At St. Meinrad, the archabbey’s oldest residents aren’t forgotten about, as Memmer regularly leads low-intensity exercise classes for monks in their 80s and 90s in the monastery’s infirmary.

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Brother Lorenzo Peñalosa, OSB, works out with a group at St. Meinrad. Courtesy photo

Other Memmer initiatives include the “On the Hill” 5K for the St. Meinrad family that is held in September and a “snack shop” set up in the wellness area that is stocked with low-calorie, high-fiber, portion-controlled foods that gives the community healthy alternatives to normal vending-machine staples.

“If I can help one person every day, I feel I have accomplished my personal mission,” Memmer said. “Christ has blessed me with the opportunity to help others physically, mentally and spiritually grow within themselves to be the best person they can be …. When you take care of yourself, you have the energy and stamina to help others and be a good steward for Christ.”

‘Tremendous Blessing’

Father Noel Mueller, the formation dean at St. Meinrad Seminary, doesn’t look his 74 years. It’s clear he’s familiar with the fitness center, partly by choice and partly out of necessity. The braces on his legs and the crutches he carries around are reminders of being struck with polio as a child growing up in nearby Louisville, Kentucky.

“If you go down there at six in the morning, it’s generally packed,” Father Mueller said of the gym during an interview in a common area outside of his office. Father Mueller turns to a seminarian from the Diocese of Burlington, Vermont, sitting at a table awaiting an appointment, and asks the young man if he ever goes to the fitness center.

“Occasionally,” the seminarian said.

“Oh, just occasionally?” Father Mueller said with the tone of a longtime professor. “Regularly is how it’s supposed to work.”

His voice booms, and his laugh is loud and easy. He goes regularly. And he talks about how convenient the wellness staff has made fitness. Years ago, before it was torn down because of its poor physical condition, the school gymnasium was a bit of a hike. But now, the new fitness center is essentially in the basement of the seminary. Father Mueller turns back to the young seminarian for another lecture: “You have no excuse! All you have to do is go downstairs!”

“Needless to say, I go down with the other seniors to work out with Jill [Memmer]. As a polio victim, I have to really limit my work to upper body, which is very important to me now, because I’m going to depend upon it someday. We do stretching as well, but there’s also a lot of what I call ‘psychological fitness,’ because Jill is so entertaining. We do a lot of laughing and a lot of talking.”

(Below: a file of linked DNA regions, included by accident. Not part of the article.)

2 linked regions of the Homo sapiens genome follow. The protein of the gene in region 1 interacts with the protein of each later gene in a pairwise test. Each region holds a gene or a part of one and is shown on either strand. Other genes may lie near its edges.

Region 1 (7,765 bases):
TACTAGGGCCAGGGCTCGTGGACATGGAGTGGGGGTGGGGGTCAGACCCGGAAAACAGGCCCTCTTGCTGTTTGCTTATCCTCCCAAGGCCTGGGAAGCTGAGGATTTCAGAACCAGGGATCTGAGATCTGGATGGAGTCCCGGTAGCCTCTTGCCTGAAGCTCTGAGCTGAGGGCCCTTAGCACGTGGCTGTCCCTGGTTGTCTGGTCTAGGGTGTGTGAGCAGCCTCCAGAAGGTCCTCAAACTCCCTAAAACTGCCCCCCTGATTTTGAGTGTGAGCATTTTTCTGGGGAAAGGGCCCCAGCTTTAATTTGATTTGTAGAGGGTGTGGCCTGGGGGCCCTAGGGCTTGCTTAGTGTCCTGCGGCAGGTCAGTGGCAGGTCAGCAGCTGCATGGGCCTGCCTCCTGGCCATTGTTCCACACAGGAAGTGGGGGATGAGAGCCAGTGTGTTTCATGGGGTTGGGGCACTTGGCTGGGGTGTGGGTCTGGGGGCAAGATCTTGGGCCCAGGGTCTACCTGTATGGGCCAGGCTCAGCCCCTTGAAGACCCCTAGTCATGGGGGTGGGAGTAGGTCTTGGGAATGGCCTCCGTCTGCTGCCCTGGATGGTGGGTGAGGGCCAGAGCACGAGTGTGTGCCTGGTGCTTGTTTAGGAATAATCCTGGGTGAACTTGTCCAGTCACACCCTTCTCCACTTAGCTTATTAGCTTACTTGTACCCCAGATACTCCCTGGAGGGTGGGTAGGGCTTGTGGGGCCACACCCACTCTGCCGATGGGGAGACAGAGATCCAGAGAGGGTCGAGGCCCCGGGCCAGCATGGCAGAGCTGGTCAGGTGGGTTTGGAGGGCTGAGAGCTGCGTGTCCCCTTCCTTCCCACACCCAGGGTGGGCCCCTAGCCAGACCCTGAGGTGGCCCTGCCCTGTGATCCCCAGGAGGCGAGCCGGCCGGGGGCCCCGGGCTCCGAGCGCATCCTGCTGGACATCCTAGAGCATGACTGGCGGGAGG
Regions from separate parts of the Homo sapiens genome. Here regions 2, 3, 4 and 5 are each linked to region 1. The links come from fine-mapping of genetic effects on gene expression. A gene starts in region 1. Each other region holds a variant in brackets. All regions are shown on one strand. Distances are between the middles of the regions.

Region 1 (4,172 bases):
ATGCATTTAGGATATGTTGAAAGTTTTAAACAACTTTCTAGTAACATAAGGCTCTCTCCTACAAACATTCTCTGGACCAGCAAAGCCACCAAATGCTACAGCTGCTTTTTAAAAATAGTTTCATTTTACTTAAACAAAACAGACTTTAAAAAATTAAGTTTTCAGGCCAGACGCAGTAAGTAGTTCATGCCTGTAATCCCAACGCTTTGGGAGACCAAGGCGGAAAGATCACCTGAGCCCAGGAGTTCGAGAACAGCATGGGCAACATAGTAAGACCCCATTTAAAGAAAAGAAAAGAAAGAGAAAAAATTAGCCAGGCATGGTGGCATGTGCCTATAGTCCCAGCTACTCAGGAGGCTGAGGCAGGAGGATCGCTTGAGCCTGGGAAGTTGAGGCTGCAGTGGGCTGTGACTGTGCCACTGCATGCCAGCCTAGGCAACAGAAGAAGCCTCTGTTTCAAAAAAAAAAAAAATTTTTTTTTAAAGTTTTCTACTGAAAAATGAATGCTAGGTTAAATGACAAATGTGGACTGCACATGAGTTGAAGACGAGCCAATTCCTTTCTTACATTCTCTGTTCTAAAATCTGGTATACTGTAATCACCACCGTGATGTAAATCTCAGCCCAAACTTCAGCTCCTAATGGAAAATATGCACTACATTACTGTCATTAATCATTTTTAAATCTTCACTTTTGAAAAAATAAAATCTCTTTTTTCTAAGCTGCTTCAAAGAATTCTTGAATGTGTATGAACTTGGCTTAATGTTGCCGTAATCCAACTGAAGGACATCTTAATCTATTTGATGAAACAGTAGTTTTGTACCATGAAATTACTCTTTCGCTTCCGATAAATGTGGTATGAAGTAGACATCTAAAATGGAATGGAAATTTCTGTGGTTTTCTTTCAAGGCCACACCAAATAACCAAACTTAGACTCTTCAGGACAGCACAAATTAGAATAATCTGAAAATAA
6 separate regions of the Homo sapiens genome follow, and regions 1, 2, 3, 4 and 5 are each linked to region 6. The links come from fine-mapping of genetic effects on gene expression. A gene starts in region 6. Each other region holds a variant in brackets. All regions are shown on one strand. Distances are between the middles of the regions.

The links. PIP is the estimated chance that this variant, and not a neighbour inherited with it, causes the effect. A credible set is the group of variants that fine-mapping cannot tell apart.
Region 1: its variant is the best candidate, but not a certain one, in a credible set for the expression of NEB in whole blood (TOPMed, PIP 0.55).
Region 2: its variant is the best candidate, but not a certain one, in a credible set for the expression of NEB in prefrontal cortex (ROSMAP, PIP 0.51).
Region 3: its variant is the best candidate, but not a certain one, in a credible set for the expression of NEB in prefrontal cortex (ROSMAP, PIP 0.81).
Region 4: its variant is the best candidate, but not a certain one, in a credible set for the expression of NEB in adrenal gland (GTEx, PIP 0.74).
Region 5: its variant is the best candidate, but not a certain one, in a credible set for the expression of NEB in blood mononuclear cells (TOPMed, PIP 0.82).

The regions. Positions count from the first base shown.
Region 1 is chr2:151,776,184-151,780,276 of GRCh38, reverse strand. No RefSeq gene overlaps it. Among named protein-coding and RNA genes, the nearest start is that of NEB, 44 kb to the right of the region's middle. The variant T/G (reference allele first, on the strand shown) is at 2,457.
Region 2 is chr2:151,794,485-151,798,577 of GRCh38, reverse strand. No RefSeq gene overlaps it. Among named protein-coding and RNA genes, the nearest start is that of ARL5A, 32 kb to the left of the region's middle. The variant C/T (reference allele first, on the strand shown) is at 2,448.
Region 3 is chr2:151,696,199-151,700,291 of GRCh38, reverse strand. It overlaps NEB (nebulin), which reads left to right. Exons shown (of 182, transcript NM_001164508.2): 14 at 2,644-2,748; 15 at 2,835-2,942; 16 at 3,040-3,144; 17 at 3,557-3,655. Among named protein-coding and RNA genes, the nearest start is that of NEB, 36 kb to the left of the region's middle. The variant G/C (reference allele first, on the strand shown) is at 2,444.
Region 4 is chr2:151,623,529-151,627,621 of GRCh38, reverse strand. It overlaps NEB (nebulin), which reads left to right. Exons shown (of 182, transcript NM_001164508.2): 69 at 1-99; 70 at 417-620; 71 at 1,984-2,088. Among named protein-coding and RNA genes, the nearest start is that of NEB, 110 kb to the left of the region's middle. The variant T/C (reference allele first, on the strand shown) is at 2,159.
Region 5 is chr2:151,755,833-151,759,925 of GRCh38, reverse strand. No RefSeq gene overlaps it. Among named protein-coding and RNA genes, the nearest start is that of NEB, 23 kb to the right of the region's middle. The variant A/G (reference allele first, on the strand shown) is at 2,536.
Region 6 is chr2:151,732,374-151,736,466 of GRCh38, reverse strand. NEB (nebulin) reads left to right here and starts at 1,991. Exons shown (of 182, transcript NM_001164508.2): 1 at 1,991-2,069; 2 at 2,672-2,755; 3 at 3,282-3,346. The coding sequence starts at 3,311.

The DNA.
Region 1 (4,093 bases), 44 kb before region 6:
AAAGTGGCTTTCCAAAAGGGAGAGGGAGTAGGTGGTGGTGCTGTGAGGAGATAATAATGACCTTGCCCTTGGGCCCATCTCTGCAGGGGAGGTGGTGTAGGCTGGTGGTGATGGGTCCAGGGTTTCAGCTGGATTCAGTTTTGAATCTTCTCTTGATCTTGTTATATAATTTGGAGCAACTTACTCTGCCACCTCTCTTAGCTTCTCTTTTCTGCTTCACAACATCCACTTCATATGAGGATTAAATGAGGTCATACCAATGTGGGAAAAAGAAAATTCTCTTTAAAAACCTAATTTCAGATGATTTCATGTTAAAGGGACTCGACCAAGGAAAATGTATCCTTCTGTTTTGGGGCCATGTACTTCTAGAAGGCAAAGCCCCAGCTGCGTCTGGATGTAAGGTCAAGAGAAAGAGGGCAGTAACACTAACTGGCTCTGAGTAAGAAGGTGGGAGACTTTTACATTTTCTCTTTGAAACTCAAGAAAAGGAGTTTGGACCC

Across from Father Mueller, eased into one of the leather chairs that sinks a little too deep — nobody is sure how long it will take us all to extract ourselves from them — is Father Barnabus Gillespie, a 69-year-old brother who came to St. Meinrad in 1971 by way of Cincinnati. Father Gillespie has diabetes and some balance issues that have caused him to fall into a handful of injuries.

“I’ve struggled with my health,” he said, laughing that he and Father Mueller, whose polio crutches are resting nearby, are representing the St. Meinrad community for a story about health and fitness. But he is thankful for the wellness staff and the work they do for those living and working on the hill.

“We have such great health care here,” Father Gillespie said. “They really know what to do and how to advise us. We have nurses on staff and a doctor that comes in one day a week. For me to be able to have most of my needs taken care of here, without having to go somewhere else, is a tremendous blessing.”

Stewards of Body and Mind

At St. Meinrad, the emphasis on health and fitness starts from the top down — God, first and foremost, but also Archabbot Father Kurt Stasiak and other members of the leadership team.

“I can’t tell you how many times I’ve run into the abbot in the hallway, and he’s in a T-shirt and gym shorts either going to or coming from an exercise class with a towel slung over his shoulder,” said Mary Jeanne Schumacher, director of communications. “The leadership has really bought in.”

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A view of the Archabbey Church at St. Meinrad in St. Meinrad, Ind. Photo by Scott Warden

Unlike those whom you’d find at the local health club or fitness center, everyone at St. Meinrad who spoke to The Priest carried with them a clear sense of perspective and mission regarding the archabbey’s health initiatives. Getting fit isn’t about vanity. It’s not about looking better in a Benedictine habit or priestly vestments.

“Everything we have is God’s gift to us, including our own bodies,” Schumacher said. “If we don’t take care of that, then we’re not respecting that gift and aren’t using that gift to its ultimate potential. It’s just as important to keep yourself physically fit as it is spiritually and mentally fit. You simply cannot do as good a job in ministry or in whatever vocation you’ve chosen if you aren’t a whole person. You have to take care of yourself before you can go out and take care of others. That’s really driven home here. It’s part of the formation.”

Bishop John E. Stowe, OFM Conv., of the Diocese of Lexington, Kentucky, has seen the formation of his priests at St. Meinrad firsthand and appreciates that their physical well-being is being tended to along with their spiritual, intellectual and pastoral well-being.

The Church’s guidelines as to what constitutes healthy formation of priests pertains not only to seminarians but to all clergy — from the newly ordained to middle-aged priests needing a sabbatical to retired priests still looking to bring people closer to Christ.

“I think St. Meinrad is a good example of a place that really knows the men as who they are and doesn’t try to force them into a mold of what a priest is. They draw out the best of them and try to conform that into the example of Christ,” Bishop Stowe said.

“Wellness is important to being good ministers, and I think we should be good examples of what being sound of body and mind is all about. A healthy priest is going to be able to do a lot more to serve the faithful and to serve God.”

Scott Warden is associate editor for content at Our Sunday Visitor.

Brother in Training
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Brother Nathaniel Szidik  Courtesy photo
When he was a sophomore in high school, Brother Nathaniel Szidik visited St. Meinrad Archabbey for the first time. While he enjoyed the visit with his classmates to the 150-year-old monastery in southern Indiana, he put the memory on a shelf and proceeded with the rest of his young life, occasionally dusting it off when the mood struck.